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400 years after his death, Caravaggio work is found

Art experts in Rome are analysing what they believe is a previously unknown painting by the Italian Baroque master Caravaggio.

As his homeland marked the 400th anniversary of his death this weekend, the Vatican's official newspaper L'Osservatore Romano published the newly discovered work on its front page. Depicting the martyrdom of St Lawrence, it was found recently among the possessions of the Society of Jesuits in Rome. It shows a semi-naked young man, his mouth open in desperation with one arm stretched out as he leans over flames. If the suspected provenance is confirmed, it would be the first painting by the Baroque genius to emerge since The Calling of Saints Peter and Andrew, which went on display two years ago.

"What is certain is that we're dealing with a stylistically impeccable, beautiful painting," said the art historian Lydia Salviucci Insolera. "Particularly notable is the light that leaps from the areas of darkness to reveal the surface volume in sudden flashes."

Caravaggio, born Michelangelo Merisi, is celebrated for his revolutionary use of contrasting light and dark -– chiaroscuro – which anticipated the work of later Baroque giants including Rembrandt and Velázquez.

The art historian cautioned that experts should be careful to avoid the trap of labelling it a Caravaggio "at all costs" at a time when interest in the revolutionary painter was at an all-time high, saying that further analysis and research would be needed.

Another Caravaggio expert, Maurizio Marini, was sceptical about the provenance of the painting in question, noting that St Lawrence, a martyr burned to death during Roman persecutions in 258AD, was not a known Caravaggio subject.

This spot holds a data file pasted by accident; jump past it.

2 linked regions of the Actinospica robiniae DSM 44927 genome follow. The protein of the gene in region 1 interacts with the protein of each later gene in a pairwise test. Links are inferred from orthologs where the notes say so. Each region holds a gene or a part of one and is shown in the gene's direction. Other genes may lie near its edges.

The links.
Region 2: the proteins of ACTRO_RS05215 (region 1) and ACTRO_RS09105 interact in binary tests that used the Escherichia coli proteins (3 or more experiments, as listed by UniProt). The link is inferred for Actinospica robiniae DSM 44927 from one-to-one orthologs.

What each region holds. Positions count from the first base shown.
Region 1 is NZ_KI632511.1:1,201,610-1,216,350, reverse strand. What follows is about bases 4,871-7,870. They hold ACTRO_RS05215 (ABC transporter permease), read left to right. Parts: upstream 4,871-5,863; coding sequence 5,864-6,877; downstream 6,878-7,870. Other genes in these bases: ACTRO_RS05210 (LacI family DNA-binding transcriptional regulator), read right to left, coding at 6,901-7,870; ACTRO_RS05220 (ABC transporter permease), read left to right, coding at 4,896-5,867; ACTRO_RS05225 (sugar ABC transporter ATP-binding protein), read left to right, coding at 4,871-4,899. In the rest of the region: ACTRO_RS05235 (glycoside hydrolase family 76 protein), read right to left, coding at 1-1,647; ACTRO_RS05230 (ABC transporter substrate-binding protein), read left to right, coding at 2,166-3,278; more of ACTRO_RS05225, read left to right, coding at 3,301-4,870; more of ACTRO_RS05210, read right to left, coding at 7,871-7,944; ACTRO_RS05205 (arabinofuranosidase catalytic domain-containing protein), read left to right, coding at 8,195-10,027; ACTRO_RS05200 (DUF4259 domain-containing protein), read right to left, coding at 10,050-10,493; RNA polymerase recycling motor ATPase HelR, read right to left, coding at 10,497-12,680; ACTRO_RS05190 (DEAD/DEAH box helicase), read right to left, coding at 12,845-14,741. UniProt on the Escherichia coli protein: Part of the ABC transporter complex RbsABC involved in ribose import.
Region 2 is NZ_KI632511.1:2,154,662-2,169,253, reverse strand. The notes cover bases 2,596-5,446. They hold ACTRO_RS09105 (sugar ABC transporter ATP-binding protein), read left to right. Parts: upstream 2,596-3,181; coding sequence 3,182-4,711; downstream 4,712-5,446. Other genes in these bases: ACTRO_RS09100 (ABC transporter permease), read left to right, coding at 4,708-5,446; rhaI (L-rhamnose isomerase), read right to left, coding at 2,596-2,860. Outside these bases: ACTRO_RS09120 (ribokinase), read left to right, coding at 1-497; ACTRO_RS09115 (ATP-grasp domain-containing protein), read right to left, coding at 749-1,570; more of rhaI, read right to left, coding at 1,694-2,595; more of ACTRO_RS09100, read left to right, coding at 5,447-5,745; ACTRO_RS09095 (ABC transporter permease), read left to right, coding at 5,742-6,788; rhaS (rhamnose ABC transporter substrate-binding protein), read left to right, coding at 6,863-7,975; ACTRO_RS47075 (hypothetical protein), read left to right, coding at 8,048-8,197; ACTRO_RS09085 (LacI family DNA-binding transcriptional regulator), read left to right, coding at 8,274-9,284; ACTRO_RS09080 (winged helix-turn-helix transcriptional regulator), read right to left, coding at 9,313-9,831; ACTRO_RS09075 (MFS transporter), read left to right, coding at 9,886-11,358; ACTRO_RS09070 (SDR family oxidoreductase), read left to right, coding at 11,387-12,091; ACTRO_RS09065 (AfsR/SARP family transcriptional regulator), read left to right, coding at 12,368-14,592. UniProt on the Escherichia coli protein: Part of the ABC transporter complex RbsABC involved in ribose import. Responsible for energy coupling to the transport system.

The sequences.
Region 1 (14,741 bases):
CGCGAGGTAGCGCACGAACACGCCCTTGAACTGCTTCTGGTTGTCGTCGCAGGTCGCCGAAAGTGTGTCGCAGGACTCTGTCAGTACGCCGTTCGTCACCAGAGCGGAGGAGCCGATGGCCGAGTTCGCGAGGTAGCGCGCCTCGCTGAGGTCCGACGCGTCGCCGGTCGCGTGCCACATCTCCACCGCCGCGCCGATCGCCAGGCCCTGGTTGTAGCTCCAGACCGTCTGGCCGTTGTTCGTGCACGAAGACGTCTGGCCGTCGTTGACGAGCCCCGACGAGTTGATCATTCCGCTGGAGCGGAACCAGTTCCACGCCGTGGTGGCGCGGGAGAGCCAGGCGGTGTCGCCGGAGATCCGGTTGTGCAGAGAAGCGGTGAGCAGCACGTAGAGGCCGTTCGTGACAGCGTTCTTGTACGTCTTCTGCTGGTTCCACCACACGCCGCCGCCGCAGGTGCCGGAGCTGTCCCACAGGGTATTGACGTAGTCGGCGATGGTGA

Ms Salviucci Insolera noted, however, there was evidence that Caravaggio came into contact with powerful Crescenzi family, the patrons of Jesuit art in Rome during the period. And she added: "That the painting is truly beautiful is unarguable. And that it is at the very least a Caravaggio-esque work of the highest order is quite obvious."

The Vatican newspaper did not reveal where the painting is being analysed or by whom. But the news added to the Caravaggio fever gripping Italy this weekend, with galleries and churches staying open all night to let as many aficionados as possible admire his works.

"This is a fitting event for someone whose works used night as a backdrop," said Rossella Vodret, the museums superintendent in Rome, where fans flocked to the Borghese Gallery and three churches on Saturday night, despite the sweltering conditions. The five famous Caravaggio paintings in the Borghese have been joined for a current hit show by four masterpieces from three other top Roman galleries: Judith Beheading Holofernes; Narcissus; and two of his eight John the Baptist paintings.

Caravaggio festivities kicked off in February with a blockbuster show of 24 of his greatest paintings at the Scuderie Del Quirinale in Rome. The event drew more than half a million visitors.

Interest in the mercurial artist has been raised by recent attempts to shed light on the mystery surrounding his death on 18 July 1619 at the age of 38. The investigation, involving DNA tests and comparisons with living relatives, concluded that the painter was probably buried in Porto Ercole, in Tuscany, after suffering an illness, thereby bringing centuries of speculation, including assassination theories, to an end.

Caravaggio was active in Rome, Naples, Malta and Sicily. But he often had to flee cities and leave works because of his tempestuous nature, which led him to kill at least one man.